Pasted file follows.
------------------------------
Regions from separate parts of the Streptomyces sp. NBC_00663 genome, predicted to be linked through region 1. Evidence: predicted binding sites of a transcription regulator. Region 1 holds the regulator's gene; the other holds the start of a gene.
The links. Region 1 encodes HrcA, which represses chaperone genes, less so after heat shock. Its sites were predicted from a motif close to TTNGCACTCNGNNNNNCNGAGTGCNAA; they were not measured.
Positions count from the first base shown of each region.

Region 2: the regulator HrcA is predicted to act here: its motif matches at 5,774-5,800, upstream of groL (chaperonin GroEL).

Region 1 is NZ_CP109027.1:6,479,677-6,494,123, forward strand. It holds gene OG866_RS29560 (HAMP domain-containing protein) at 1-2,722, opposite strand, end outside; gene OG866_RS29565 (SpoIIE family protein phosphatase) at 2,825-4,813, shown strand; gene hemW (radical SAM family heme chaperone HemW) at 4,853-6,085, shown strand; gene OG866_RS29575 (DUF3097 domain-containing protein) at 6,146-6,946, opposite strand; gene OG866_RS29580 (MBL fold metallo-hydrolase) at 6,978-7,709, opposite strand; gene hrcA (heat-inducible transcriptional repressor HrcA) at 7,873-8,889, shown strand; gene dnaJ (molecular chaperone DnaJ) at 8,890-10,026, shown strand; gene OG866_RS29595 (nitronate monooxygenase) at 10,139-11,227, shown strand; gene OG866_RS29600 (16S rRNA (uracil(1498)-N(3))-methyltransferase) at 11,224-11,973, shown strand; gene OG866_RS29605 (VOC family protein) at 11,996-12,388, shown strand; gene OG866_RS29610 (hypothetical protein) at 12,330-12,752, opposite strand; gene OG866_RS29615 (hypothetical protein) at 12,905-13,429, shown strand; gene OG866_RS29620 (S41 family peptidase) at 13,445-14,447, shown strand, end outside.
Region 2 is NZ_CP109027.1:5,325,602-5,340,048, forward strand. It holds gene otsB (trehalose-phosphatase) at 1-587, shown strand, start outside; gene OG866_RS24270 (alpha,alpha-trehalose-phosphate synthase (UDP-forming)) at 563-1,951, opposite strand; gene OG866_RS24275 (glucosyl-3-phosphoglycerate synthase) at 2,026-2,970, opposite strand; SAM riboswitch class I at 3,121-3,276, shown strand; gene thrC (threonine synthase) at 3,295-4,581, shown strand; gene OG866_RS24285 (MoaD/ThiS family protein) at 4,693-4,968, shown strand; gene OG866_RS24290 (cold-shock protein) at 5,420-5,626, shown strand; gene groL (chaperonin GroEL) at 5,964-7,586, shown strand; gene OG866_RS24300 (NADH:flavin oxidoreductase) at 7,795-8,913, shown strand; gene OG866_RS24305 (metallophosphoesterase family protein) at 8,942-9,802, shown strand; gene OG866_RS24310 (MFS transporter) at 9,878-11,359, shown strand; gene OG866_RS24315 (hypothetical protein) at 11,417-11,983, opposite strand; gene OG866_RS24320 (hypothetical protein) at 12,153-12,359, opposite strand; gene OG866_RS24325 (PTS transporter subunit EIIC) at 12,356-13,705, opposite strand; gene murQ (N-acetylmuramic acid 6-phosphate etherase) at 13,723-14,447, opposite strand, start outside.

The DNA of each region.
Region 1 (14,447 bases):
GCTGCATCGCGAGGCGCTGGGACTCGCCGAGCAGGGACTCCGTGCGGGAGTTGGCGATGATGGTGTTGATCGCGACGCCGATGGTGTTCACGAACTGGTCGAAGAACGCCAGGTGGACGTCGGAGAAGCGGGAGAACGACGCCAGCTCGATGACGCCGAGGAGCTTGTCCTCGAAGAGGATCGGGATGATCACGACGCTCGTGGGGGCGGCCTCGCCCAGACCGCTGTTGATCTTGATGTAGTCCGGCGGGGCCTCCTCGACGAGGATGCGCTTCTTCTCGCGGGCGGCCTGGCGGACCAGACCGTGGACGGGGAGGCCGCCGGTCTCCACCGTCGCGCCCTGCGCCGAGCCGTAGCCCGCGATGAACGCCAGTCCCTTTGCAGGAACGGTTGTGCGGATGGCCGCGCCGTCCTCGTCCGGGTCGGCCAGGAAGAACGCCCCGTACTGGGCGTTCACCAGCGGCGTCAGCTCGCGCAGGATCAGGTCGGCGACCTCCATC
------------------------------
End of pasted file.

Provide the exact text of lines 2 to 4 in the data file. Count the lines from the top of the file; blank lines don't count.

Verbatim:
The links. Region 1 encodes HrcA, which represses chaperone genes, less so after heat shock. Its sites were predicted from a motif close to TTNGCACTCNGNNNNNCNGAGTGCNAA; they were not measured.
Positions count from the first base shown of each region.

Region 2: the regulator HrcA is predicted to act here: its motif matches at 5,774-5,800, upstream of groL (chaperonin GroEL).